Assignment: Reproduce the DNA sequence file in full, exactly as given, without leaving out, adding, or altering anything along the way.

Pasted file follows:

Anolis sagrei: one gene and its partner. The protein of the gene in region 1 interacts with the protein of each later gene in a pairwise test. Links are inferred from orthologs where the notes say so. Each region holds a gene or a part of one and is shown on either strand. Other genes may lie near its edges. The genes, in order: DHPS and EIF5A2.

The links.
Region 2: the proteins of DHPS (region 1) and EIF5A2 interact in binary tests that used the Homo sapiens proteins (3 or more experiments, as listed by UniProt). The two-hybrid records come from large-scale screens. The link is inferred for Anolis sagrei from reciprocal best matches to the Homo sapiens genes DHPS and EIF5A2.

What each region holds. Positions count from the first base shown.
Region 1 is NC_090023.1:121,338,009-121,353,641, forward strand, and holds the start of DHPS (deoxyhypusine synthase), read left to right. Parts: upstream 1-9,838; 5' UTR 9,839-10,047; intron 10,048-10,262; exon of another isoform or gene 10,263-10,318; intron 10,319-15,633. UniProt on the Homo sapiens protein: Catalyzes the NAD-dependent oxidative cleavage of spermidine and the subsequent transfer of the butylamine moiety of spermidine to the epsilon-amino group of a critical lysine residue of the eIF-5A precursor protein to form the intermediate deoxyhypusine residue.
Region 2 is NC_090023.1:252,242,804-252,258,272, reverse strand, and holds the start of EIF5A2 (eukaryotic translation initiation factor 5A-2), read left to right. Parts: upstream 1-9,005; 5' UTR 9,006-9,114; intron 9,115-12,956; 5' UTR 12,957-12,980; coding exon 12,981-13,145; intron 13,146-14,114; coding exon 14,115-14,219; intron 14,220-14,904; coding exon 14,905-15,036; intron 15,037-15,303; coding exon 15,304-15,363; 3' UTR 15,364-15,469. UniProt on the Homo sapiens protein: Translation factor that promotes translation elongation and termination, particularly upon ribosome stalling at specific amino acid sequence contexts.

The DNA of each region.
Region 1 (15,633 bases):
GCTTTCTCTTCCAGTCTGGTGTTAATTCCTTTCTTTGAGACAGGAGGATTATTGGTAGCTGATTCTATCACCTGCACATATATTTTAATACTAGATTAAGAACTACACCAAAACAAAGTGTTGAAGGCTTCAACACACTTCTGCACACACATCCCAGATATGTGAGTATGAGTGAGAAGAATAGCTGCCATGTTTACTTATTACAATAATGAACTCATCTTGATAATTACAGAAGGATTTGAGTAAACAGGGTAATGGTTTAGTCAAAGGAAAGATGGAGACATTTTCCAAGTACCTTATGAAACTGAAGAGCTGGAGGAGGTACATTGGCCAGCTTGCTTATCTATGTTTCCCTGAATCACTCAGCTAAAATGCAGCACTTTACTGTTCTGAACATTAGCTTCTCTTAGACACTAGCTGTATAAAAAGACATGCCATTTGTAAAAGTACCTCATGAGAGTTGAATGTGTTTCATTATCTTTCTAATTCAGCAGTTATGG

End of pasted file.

Anolis sagrei: one gene and its partner. The protein of the gene in region 1 interacts with the protein of each later gene in a pairwise test. Links are inferred from orthologs where the notes say so. Each region holds a gene or a part of one and is shown on either strand. Other genes may lie near its edges. The genes, in order: DHPS and EIF5A2.

The links.
Region 2: the proteins of DHPS (region 1) and EIF5A2 interact in binary tests that used the Homo sapiens proteins (3 or more experiments, as listed by UniProt). The two-hybrid records come from large-scale screens. The link is inferred for Anolis sagrei from reciprocal best matches to the Homo sapiens genes DHPS and EIF5A2.

What each region holds. Positions count from the first base shown.
Region 1 is NC_090023.1:121,338,009-121,353,641, forward strand, and holds the start of DHPS (deoxyhypusine synthase), read left to right. Parts: upstream 1-9,838; 5' UTR 9,839-10,047; intron 10,048-10,262; exon of another isoform or gene 10,263-10,318; intron 10,319-15,633. UniProt on the Homo sapiens protein: Catalyzes the NAD-dependent oxidative cleavage of spermidine and the subsequent transfer of the butylamine moiety of spermidine to the epsilon-amino group of a critical lysine residue of the eIF-5A precursor protein to form the intermediate deoxyhypusine residue.
Region 2 is NC_090023.1:252,242,804-252,258,272, reverse strand, and holds the start of EIF5A2 (eukaryotic translation initiation factor 5A-2), read left to right. Parts: upstream 1-9,005; 5' UTR 9,006-9,114; intron 9,115-12,956; 5' UTR 12,957-12,980; coding exon 12,981-13,145; intron 13,146-14,114; coding exon 14,115-14,219; intron 14,220-14,904; coding exon 14,905-15,036; intron 15,037-15,303; coding exon 15,304-15,363; 3' UTR 15,364-15,469. UniProt on the Homo sapiens protein: Translation factor that promotes translation elongation and termination, particularly upon ribosome stalling at specific amino acid sequence contexts.

The DNA of each region.
Region 1 (15,633 bases):
GCTTTCTCTTCCAGTCTGGTGTTAATTCCTTTCTTTGAGACAGGAGGATTATTGGTAGCTGATTCTATCACCTGCACATATATTTTAATACTAGATTAAGAACTACACCAAAACAAAGTGTTGAAGGCTTCAACACACTTCTGCACACACATCCCAGATATGTGAGTATGAGTGAGAAGAATAGCTGCCATGTTTACTTATTACAATAATGAACTCATCTTGATAATTACAGAAGGATTTGAGTAAACAGGGTAATGGTTTAGTCAAAGGAAAGATGGAGACATTTTCCAAGTACCTTATGAAACTGAAGAGCTGGAGGAGGTACATTGGCCAGCTTGCTTATCTATGTTTCCCTGAATCACTCAGCTAAAATGCAGCACTTTACTGTTCTGAACATTAGCTTCTCTTAGACACTAGCTGTATAAAAAGACATGCCATTTGTAAAAGTACCTCATGAGAGTTGAATGTGTTTCATTATCTTTCTAATTCAGCAGTTATGG